North Korea’s ruler Kim Jong-un announces the expansion of his nuclear arsenal and addresses his “greatest enemy” with declarations of war. He accuses the USA of hostile policies.
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Before the change of government in the USA, North Korea’s ruler Kim Jong-un challenges future American President Joe Biden with new declarations of war. At the eighth congress of the ruling Labor Party in Pyongyang, Kim described the superpower USA as the “greatest enemy” and announced the expansion of his country’s nuclear arsenal. “Foreign policy activities must focus on subjugating the US,” the state media quoted him on Saturday. He accused the USA of a hostile policy again.
Kim said in the first statement of the tightly closed state on the change of the US presidency that he did not expect any change in Washington’s policy towards his country. That is independent of who rules in the USA. Biden is sworn in as the new US President on January 20th.
“Tyrant” versus “rabid dog”
With his remarks before the change in Washington, Kim is also dampening hopes for new impulses for the currently stalled negotiations between the USA and North Korea about its nuclear weapons program. The talks have not progressed since Kim’s failed summit with the elected US President Donald Trump in Vietnam in February 2019. In total, Kim Trump had met three times. Referring to the meetings, Kim said hostile US policies had worsened despite North Korea’s “efforts”.
North Korea had abused Trump’s political rival Biden several times in the past, calling him a “rabid dog”. Biden had called Kim a tyrant several times. He also criticized the way Trump was drawing closer to the communist leadership in Pyongyang.
Kim is planning military “first-strike” and “retaliatory capacity”
In his nine-hour report, which state media said he delivered to thousands of delegates between the start of Congress on Tuesday and Thursday, Kim discussed a number of projects aimed at strengthening the armed forces and expanding the nuclear arsenal, including “first strike” and “retaliatory” capabilities . He reiterated that North Korea would not use its nuclear weapons until “hostile forces” attempted to attack the country with nuclear weapons.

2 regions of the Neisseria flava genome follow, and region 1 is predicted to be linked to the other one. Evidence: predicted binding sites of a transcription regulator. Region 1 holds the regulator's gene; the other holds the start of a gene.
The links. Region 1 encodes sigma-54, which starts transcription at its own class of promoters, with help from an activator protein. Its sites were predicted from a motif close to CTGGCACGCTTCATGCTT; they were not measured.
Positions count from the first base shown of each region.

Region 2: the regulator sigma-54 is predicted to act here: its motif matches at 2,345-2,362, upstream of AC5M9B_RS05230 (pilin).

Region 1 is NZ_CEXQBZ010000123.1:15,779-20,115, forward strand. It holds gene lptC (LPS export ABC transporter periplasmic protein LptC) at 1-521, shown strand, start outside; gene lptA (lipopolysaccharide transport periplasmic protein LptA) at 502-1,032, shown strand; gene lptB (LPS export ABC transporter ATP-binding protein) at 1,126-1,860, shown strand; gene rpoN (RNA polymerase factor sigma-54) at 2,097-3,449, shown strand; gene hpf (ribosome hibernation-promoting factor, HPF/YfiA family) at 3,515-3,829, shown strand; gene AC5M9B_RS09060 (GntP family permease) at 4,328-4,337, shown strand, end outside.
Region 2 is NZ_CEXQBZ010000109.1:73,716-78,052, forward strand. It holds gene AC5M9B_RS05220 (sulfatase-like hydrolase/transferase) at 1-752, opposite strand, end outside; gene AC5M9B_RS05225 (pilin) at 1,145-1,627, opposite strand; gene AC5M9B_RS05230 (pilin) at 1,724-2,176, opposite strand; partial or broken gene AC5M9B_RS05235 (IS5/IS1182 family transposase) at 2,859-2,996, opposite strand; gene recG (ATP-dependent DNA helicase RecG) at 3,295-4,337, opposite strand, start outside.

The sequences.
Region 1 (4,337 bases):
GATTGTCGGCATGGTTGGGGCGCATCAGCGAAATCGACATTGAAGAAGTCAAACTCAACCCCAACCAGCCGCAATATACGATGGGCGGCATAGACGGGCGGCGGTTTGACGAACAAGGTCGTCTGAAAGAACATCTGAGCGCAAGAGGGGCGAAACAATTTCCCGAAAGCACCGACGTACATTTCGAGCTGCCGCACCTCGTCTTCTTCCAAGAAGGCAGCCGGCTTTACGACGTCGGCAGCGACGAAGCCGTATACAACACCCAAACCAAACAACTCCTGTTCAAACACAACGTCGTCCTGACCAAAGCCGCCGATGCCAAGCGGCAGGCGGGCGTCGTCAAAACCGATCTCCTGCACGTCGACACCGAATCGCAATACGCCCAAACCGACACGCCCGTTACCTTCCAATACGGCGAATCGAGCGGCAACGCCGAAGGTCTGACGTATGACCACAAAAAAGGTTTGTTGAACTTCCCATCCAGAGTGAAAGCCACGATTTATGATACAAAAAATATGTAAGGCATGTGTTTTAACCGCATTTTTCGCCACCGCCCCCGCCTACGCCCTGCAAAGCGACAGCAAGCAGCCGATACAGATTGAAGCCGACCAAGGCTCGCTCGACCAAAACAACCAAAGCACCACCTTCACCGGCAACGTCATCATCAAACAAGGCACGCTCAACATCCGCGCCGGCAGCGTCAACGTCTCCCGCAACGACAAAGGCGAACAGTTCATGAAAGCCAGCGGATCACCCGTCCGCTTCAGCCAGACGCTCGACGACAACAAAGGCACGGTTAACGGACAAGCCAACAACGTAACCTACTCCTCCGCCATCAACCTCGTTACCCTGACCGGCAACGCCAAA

Pyongyang has been promoting the development of missiles that could be equipped with nuclear warheads for years. It is therefore subject to tough international sanctions, which also hamper the country’s economic development.
Kim Jong Un, ruler of North Korea, in Congress: He had described the future US President Joe Biden as a “rabid dog”. (Source: Korean Central News Agency / Korea News Service via AP / AP / dpa)
Kim called for the development of tactical nuclear weapons and solid-propelled ICBMs. They would also have spy satellites and military drones are introduced. His country is now preparing to test and manufacture various weapons including a multi-warhead missile and “supersonic gliding warheads for a new type of ballistic missile,” Kim was quoted as saying. The plans for a new nuclear submarine are almost complete.
A new five year economic independence development plan
There are fears abroad that North Korea could also restart its nuclear tests. At the end of 2019, Kim said that Pyongyang was no longer bound by its moratorium on tests for atomic bombs and ICBMs. In his report at the party congress, Kim made clear reference to “tactical nuclear weapons”, wrote the expert Ankit Panda on Twitter. That could “indicate a return to the nuclear tests”. He described Kim’s report as “possibly one of North Korea’s most important statements about its planned high-quality nuclear modernization”.
Kim also talked about a new five-year development plan that should be approved at the party convention. The core of the plan is “self-employment and economic independence”. At the start of the congress, Kim admitted that the goals of the old five-year plan drawn up in 2016 had not been met. Formally, the congress, which was originally supposed to take place every five years, is the party’s most important body. However, the seventh congress in May 2016 was the first in 36 years.